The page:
Taika Waititi’s Hunt for the Wilderpeople is told from the point of view of a chubby, self-confident orphan, Ricky (Julian Dennison), with a rich inner life who composes haikus for fun. As the film begins, he’s delivered to the last foster home willing to take him in, a small farm carved out of the edge of New Zealand’s bush country. Ricky has a bit of trouble in his past and fancies himself an outlaw, but he’s really a goodhearted kid, as his enthusiastic and intuitive foster mother, Bella (Rima Te Wiata), sees from the start.
The film’s childlike point of view gives it the slightly fabulous, exaggerated quality of a fairy tale, even as it deals with some pretty tough subjects. Ricky barely has time to settle into his new home, relaxing into Bella’s love while learning to tune out her glowering, monosyllabic husband, Hector (Sam Neill), than Bella drops dead and leaves Ricky alone with Hector, whose grief makes him even more taciturn. Then Hector retreats into the bush after telling Ricky to go back to the city, since the boy knows nothing about surviving outdoors. But Ricky insists on roughing it too, sure that he’d be put into juvie if he went back into the system, so the two wind up living in the bush for weeks.
The grit of Ricky and Hector’s situation is sanded down enough to remove any worries that might get in the way of the audience’s enjoyment. They’re never shown as being hungry or cold, for instance, and it rarely seems that they’re in any real danger from the guns that are periodically aimed at them, even in the Thelma-and-Louise-style chase scene that leads to their capture, in which they’re pursued by a phalanx of vehicles including a chopper and a tank.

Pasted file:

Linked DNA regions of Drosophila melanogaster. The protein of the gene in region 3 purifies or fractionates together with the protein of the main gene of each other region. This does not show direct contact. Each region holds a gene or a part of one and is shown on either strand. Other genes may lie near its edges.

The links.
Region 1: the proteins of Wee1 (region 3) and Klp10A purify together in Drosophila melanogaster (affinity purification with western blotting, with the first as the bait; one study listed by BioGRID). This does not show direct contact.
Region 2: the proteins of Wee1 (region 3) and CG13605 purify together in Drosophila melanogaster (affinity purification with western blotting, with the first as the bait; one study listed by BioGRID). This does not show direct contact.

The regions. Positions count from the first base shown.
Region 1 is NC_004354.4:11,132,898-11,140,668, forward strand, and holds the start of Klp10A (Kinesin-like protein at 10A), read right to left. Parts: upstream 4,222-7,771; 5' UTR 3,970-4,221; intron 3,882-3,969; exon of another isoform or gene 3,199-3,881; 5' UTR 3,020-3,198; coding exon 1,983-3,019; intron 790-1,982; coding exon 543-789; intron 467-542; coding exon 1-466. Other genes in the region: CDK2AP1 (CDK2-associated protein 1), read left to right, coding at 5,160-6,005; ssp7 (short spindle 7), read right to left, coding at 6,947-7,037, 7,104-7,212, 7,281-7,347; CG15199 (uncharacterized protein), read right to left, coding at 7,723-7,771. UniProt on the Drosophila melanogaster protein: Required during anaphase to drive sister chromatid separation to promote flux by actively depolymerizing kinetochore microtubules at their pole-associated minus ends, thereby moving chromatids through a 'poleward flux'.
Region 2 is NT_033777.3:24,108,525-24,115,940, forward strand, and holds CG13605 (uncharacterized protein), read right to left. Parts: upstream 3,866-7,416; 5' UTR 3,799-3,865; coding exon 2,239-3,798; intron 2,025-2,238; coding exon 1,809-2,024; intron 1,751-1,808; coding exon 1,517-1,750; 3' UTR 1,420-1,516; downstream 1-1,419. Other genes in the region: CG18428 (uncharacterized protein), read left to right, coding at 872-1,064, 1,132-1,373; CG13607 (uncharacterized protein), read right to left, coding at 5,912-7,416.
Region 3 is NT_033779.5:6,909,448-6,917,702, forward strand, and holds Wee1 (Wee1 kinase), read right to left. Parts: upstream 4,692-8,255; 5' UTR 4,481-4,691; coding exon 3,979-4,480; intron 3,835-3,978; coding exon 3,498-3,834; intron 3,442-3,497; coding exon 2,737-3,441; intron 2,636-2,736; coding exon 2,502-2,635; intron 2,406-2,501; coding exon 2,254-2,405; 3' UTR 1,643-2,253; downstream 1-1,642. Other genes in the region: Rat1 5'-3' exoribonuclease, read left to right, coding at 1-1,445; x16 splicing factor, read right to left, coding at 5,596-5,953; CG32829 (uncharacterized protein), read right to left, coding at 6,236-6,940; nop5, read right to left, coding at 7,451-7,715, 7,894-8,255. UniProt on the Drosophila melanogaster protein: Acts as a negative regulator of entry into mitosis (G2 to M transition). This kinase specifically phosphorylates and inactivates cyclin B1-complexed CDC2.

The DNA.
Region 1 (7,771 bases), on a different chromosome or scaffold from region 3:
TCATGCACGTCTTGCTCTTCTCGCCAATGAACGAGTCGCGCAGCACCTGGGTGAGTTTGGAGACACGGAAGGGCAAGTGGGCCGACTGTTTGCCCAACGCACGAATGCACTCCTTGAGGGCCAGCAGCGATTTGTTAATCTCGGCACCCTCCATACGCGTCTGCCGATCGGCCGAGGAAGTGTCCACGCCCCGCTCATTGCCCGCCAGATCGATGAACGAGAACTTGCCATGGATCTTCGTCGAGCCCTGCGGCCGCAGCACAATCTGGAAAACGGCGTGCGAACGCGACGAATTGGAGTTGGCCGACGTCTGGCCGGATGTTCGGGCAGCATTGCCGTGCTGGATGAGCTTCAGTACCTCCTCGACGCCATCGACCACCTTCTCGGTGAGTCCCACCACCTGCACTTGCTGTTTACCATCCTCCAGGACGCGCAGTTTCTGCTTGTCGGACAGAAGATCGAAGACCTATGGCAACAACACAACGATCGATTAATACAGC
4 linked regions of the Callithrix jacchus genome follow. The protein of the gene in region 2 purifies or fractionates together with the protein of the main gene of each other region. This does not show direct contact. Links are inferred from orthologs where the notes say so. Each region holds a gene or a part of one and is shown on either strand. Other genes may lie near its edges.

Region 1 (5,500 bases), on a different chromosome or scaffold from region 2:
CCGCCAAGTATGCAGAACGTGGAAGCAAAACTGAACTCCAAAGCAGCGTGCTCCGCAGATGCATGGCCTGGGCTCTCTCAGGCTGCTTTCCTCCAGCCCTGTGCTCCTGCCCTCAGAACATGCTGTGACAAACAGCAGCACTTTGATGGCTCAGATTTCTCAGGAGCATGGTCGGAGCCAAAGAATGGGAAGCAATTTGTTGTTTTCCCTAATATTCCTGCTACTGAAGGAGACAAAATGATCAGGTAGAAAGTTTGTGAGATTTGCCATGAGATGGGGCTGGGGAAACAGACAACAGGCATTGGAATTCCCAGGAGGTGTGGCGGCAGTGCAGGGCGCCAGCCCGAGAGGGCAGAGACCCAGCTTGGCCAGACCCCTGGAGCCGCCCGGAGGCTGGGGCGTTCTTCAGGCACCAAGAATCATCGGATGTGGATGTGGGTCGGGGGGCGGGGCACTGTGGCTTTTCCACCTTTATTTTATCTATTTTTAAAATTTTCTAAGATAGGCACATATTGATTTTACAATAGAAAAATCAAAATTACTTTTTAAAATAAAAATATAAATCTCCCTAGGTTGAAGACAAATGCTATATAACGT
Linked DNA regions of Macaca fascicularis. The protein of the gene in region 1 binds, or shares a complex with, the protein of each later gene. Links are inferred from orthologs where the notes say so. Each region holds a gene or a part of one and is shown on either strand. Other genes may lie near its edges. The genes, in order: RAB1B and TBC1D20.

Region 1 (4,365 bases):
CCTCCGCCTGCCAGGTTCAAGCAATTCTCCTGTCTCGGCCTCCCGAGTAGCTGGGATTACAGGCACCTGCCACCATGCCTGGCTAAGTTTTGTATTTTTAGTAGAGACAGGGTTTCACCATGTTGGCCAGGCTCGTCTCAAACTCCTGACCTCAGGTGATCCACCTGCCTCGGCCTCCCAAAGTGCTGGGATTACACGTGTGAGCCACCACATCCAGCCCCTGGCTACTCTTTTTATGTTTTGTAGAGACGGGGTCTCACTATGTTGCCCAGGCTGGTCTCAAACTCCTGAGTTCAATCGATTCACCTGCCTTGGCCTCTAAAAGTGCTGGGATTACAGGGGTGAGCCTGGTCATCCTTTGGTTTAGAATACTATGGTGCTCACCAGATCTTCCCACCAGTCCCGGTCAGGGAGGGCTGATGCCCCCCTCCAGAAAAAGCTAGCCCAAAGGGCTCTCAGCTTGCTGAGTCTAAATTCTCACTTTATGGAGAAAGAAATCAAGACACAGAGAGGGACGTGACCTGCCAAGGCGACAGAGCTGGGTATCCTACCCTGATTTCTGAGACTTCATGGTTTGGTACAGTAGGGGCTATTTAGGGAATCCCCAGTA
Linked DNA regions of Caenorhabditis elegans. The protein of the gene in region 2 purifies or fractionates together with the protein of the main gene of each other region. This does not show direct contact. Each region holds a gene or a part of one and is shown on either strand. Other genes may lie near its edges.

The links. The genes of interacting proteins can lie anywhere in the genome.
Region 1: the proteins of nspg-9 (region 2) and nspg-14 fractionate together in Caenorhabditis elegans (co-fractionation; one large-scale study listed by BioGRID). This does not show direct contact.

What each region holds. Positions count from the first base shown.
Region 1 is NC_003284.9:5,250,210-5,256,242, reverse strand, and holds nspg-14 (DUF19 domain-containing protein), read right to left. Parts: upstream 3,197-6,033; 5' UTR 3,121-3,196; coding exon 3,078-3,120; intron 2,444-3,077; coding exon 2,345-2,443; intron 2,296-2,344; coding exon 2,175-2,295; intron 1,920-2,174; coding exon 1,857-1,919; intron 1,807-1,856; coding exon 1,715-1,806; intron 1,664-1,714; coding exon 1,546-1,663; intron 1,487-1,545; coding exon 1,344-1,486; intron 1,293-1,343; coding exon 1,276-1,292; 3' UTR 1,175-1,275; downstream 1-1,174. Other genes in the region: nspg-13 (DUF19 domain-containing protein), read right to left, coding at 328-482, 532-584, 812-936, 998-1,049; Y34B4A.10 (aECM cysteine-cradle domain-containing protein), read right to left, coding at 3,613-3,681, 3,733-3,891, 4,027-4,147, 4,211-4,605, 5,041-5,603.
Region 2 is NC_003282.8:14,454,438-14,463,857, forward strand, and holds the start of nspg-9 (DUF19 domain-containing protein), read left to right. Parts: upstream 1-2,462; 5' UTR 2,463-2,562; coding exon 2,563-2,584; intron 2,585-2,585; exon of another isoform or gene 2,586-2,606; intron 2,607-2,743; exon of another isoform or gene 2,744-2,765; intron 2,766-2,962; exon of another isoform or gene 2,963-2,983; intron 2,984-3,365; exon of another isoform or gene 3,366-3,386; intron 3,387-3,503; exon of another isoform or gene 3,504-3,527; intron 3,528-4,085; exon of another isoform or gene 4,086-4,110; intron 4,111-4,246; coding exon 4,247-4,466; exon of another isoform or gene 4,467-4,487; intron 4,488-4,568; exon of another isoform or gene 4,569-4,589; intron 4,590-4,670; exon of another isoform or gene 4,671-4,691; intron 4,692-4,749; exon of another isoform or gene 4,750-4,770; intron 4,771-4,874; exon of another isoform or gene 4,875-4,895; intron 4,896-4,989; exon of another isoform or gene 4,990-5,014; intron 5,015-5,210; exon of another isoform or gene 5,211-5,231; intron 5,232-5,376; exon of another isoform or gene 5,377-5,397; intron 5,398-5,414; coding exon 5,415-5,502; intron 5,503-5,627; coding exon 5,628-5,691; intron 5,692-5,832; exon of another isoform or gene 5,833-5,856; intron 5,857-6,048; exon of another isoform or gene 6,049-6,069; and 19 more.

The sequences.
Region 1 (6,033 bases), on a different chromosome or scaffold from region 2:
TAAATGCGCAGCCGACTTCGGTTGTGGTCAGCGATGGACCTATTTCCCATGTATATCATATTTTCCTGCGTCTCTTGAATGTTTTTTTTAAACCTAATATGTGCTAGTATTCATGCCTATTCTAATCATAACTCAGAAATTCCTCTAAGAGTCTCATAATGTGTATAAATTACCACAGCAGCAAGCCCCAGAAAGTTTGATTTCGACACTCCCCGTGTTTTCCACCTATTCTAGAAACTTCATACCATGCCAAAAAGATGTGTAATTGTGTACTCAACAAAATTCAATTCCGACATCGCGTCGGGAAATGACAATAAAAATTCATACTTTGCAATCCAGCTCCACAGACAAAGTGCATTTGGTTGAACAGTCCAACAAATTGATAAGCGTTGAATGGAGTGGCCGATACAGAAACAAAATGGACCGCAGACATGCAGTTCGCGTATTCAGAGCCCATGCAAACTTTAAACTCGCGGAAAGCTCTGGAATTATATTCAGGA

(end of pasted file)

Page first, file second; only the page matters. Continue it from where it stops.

Instead, the focus is mainly on the slowly and believably evolving relationship between Ricky and Hector and the picaresque pleasures of the life they share in the bush with their dogs and the mostly friendly strangers they encounter. Now and then the film checks in with Ricky’s Wiley Coyote-like child-welfare worker, Paula (Rachel House), her sidekick, Andy (Oscar Kightley), and the other pursuers who join in to hunt the odd couple as the state puts a bounty on their heads and the news media drums up interest in their disappearance, flogging (and distorting) the story of the missing man and boy.
In films like What We Do in the Shadows and Eagle vs. Shark and TV shows like Flight of the Conchords, Waititi exhibits a special fondness for misfits, giving their emotions their due while surfacing the humor in their self-serious absurdity. He does the same here, finding humor and love in a potentially grim situation without ever belittling or caricaturing his main characters.
The Tribeca Film Festival runs from April 13—24.